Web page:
One of the most enjoyable things about the Twitter OSINT community is that someone somewhere will always be aware of a resource or tool that you’d never heard of before. I came across three new resources this week to do with mapping and geolocation investigations that look as though they could be very useful. Here’s a brief summary of what each one does.
Mapchecking.com is a tool that uses the Google Maps API to calculate how many people could fit inside an area drawn on the map. It’s useful for calculating crowd sizes in any given location. Simply draw the area you’re interested in on the map, estimate roughly how many people are stood in each square metre, and Mapchecking calculates how many people could fit into that area.
H-T @JordanWildon and @Fiete_Stegers
H-T goes to @MCantow for this one. He pointed it out to me after I expressed my frustration at trying to locate a particular building in Google Maps 3D view. Phorio.com contains a wealth of data about buildings and allows you to query buildings by height, location, number of floors, and many other parameters. This example query highlights the tallest buildings in Prague, which would no doubt have made my most recent Quiztime challenge attempt a little bit easier.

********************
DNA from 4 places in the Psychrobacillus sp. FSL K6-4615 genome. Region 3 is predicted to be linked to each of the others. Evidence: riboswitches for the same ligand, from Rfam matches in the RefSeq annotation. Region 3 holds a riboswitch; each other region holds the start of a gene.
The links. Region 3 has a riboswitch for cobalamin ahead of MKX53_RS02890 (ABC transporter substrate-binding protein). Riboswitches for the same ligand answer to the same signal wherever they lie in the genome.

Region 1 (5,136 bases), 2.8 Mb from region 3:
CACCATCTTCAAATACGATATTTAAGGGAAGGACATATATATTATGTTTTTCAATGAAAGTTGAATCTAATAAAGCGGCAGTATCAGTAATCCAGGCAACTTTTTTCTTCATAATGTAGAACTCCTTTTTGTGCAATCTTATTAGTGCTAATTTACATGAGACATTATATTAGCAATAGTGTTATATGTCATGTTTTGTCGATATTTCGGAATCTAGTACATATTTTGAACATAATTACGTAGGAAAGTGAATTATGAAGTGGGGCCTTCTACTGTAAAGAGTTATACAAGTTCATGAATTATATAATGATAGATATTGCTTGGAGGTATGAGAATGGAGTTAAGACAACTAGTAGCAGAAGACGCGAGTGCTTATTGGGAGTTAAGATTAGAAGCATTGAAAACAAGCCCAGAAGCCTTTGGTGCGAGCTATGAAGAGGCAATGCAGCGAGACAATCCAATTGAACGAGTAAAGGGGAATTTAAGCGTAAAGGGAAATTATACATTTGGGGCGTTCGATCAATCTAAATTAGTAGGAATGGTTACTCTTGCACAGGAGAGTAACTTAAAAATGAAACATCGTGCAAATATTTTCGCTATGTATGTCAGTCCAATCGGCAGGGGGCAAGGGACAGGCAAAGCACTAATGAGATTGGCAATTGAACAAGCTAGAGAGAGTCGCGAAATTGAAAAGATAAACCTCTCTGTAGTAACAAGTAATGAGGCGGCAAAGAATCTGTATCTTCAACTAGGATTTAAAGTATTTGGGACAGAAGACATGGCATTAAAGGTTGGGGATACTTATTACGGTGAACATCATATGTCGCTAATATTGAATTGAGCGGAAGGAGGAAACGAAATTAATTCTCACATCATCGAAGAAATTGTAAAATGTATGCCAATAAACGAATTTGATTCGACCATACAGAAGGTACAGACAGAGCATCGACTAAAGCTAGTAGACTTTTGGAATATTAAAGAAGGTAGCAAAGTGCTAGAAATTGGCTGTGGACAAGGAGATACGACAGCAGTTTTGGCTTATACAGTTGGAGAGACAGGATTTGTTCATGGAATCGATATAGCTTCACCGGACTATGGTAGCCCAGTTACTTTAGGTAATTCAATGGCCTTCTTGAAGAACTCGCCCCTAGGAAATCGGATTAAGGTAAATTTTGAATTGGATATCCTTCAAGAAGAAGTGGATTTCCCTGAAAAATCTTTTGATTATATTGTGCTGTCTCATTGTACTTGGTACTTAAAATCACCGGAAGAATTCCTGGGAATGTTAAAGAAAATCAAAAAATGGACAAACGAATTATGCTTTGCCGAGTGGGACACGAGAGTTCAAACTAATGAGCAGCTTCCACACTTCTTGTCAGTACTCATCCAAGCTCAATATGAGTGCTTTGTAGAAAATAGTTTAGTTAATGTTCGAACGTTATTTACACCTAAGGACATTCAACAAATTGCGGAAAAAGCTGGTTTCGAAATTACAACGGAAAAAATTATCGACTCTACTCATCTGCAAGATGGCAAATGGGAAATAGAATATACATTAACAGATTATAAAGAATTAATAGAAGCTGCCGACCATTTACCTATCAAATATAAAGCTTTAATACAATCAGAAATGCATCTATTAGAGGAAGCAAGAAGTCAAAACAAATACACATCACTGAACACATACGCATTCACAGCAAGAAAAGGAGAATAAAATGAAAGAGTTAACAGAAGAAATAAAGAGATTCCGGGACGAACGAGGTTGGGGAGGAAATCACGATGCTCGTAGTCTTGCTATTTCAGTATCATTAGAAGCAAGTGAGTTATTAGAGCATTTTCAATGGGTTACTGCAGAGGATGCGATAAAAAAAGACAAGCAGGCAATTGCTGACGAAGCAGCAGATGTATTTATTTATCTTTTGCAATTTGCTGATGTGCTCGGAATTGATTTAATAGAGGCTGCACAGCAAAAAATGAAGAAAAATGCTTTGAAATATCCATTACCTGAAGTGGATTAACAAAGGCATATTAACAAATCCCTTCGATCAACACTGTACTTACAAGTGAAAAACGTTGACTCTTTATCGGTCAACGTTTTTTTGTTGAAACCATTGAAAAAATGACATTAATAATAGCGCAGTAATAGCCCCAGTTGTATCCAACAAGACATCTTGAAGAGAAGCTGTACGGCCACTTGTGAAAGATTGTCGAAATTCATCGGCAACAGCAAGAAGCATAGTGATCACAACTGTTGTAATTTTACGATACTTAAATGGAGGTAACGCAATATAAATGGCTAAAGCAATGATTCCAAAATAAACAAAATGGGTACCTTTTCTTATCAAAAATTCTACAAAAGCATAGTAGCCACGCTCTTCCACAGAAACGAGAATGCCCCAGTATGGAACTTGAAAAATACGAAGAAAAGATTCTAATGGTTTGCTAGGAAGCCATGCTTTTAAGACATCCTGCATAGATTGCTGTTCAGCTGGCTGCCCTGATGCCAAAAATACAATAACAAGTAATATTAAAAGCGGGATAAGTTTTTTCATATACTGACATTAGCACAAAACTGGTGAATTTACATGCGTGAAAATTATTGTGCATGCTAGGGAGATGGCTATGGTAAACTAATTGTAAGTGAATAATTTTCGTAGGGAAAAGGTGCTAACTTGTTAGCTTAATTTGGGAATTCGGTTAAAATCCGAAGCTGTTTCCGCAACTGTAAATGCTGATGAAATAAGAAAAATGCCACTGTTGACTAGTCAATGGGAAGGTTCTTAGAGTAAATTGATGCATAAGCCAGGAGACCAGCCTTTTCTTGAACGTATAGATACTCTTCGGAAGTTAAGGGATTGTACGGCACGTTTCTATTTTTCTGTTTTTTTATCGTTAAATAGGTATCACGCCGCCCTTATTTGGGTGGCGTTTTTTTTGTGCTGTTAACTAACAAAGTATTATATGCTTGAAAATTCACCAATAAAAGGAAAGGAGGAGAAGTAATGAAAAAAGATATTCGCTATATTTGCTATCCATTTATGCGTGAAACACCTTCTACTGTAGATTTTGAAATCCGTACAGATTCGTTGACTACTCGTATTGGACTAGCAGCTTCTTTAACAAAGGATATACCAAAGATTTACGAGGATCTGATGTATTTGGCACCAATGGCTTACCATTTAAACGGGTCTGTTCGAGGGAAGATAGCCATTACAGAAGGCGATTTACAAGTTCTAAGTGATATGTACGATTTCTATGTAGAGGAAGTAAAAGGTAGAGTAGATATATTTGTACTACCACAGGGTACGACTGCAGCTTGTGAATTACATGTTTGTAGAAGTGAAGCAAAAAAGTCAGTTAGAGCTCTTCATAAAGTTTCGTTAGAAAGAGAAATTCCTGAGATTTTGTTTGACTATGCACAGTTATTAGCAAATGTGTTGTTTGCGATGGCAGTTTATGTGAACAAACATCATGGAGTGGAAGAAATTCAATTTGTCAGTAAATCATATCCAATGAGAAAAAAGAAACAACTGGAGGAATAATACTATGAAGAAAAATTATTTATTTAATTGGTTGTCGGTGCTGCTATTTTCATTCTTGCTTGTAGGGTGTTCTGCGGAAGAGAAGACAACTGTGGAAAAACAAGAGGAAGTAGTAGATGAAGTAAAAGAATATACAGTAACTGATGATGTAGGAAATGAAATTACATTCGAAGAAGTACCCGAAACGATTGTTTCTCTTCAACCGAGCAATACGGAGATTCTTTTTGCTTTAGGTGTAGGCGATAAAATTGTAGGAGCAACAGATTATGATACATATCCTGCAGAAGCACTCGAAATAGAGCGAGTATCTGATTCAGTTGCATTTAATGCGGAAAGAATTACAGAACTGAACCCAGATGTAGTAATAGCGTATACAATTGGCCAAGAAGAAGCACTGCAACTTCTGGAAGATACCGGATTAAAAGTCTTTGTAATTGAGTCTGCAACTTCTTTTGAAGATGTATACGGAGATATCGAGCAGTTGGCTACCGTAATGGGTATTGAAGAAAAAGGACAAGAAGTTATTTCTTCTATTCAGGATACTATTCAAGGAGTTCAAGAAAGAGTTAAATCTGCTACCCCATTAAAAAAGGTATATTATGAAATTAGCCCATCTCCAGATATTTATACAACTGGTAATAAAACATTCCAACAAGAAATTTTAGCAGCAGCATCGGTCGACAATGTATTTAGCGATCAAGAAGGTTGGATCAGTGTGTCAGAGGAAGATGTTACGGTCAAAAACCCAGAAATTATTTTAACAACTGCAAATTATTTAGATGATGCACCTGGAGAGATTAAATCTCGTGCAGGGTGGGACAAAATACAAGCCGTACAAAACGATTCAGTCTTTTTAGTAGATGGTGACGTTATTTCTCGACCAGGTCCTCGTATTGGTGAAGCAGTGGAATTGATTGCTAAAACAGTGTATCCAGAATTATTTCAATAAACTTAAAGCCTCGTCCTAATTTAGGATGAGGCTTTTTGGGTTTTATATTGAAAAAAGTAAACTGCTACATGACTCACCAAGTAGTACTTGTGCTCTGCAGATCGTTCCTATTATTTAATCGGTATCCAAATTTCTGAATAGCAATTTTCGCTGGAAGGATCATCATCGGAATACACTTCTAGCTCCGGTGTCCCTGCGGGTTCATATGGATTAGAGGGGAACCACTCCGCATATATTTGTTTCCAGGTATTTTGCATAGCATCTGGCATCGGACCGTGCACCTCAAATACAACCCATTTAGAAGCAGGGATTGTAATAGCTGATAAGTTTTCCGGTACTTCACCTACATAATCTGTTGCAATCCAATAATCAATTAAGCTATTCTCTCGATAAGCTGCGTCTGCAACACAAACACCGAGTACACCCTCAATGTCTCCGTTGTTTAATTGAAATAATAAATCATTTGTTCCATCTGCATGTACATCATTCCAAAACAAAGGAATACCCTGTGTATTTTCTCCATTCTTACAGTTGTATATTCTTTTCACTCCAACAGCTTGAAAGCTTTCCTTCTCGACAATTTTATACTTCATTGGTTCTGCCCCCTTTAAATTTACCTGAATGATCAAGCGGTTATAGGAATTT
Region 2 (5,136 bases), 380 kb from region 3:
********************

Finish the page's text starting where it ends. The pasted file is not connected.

3. Five Free Historical Image Resources
H-T @MyOSINTAccount. I suppose this is really five resources rather than one, but they all have a similar function. GisGeography provides an overview of five different satellite image databases that offer an archive function. These are useful in that they allow you to revisit historic satellite and aerial images so you can monitor changes over time. Google Earth’s archive function is already pretty well known, but there are four others featured here:
Esri’s Wayback Living Atlas – contains a growing number of historic satellite images and maps:
USGS Landlook – contains archived aerial photographs going back as far as 1999:
NASA Worldview – offers a range of imagery ranging from data is that is just a few hours old up to data that is several months old. It’s great for looking at what the wather was like at a particular time, but it doesn’t have the hi-res detail for examining objects on the ground.
Planet Labs – has a huge collection of images that you can access and assemble to monitor changes in an area over time (requires registration):